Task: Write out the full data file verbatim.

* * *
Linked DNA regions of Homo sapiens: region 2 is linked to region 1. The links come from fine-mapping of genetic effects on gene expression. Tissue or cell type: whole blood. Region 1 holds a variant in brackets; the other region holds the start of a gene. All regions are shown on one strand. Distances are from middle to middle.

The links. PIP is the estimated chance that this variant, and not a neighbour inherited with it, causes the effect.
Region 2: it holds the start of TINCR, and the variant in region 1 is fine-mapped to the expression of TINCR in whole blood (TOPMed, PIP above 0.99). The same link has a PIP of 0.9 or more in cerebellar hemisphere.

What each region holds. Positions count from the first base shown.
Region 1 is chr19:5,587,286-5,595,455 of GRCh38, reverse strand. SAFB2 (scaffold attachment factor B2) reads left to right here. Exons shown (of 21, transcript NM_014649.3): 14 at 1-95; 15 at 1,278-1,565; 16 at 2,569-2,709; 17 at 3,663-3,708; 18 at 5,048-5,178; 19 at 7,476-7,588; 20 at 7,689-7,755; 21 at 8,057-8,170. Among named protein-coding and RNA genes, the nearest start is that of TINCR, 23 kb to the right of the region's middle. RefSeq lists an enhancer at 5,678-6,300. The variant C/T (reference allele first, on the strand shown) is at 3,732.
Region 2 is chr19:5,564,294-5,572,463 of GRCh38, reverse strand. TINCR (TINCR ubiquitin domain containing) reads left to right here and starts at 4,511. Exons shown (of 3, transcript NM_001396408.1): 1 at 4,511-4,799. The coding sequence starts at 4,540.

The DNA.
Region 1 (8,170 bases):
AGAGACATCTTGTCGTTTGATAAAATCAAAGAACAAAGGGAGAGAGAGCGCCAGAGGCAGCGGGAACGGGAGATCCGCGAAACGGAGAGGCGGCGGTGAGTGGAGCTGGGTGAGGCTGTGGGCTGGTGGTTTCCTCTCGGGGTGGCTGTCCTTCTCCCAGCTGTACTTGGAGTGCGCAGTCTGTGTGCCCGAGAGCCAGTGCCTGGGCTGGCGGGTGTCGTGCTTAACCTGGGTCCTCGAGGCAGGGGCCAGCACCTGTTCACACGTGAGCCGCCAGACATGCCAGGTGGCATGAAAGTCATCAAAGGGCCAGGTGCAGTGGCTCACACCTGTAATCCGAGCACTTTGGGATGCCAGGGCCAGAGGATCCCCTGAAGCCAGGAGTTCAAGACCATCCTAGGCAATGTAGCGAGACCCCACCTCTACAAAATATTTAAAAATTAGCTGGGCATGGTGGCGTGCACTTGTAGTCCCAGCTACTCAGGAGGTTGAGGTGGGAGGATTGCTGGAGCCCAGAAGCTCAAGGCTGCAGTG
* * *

Linked DNA regions of Homo sapiens: region 2 is linked to region 1. The links come from fine-mapping of genetic effects on gene expression. Tissue or cell type: whole blood. Region 1 holds a variant in brackets; the other region holds the start of a gene. All regions are shown on one strand. Distances are from middle to middle.

The links. PIP is the estimated chance that this variant, and not a neighbour inherited with it, causes the effect.
Region 2: it holds the start of TINCR, and the variant in region 1 is fine-mapped to the expression of TINCR in whole blood (TOPMed, PIP above 0.99). The same link has a PIP of 0.9 or more in cerebellar hemisphere.

What each region holds. Positions count from the first base shown.
Region 1 is chr19:5,587,286-5,595,455 of GRCh38, reverse strand. SAFB2 (scaffold attachment factor B2) reads left to right here. Exons shown (of 21, transcript NM_014649.3): 14 at 1-95; 15 at 1,278-1,565; 16 at 2,569-2,709; 17 at 3,663-3,708; 18 at 5,048-5,178; 19 at 7,476-7,588; 20 at 7,689-7,755; 21 at 8,057-8,170. Among named protein-coding and RNA genes, the nearest start is that of TINCR, 23 kb to the right of the region's middle. RefSeq lists an enhancer at 5,678-6,300. The variant C/T (reference allele first, on the strand shown) is at 3,732.
Region 2 is chr19:5,564,294-5,572,463 of GRCh38, reverse strand. TINCR (TINCR ubiquitin domain containing) reads left to right here and starts at 4,511. Exons shown (of 3, transcript NM_001396408.1): 1 at 4,511-4,799. The coding sequence starts at 4,540.

The DNA.
Region 1 (8,170 bases):
AGAGACATCTTGTCGTTTGATAAAATCAAAGAACAAAGGGAGAGAGAGCGCCAGAGGCAGCGGGAACGGGAGATCCGCGAAACGGAGAGGCGGCGGTGAGTGGAGCTGGGTGAGGCTGTGGGCTGGTGGTTTCCTCTCGGGGTGGCTGTCCTTCTCCCAGCTGTACTTGGAGTGCGCAGTCTGTGTGCCCGAGAGCCAGTGCCTGGGCTGGCGGGTGTCGTGCTTAACCTGGGTCCTCGAGGCAGGGGCCAGCACCTGTTCACACGTGAGCCGCCAGACATGCCAGGTGGCATGAAAGTCATCAAAGGGCCAGGTGCAGTGGCTCACACCTGTAATCCGAGCACTTTGGGATGCCAGGGCCAGAGGATCCCCTGAAGCCAGGAGTTCAAGACCATCCTAGGCAATGTAGCGAGACCCCACCTCTACAAAATATTTAAAAATTAGCTGGGCATGGTGGCGTGCACTTGTAGTCCCAGCTACTCAGGAGGTTGAGGTGGGAGGATTGCTGGAGCCCAGAAGCTCAAGGCTGCAGTG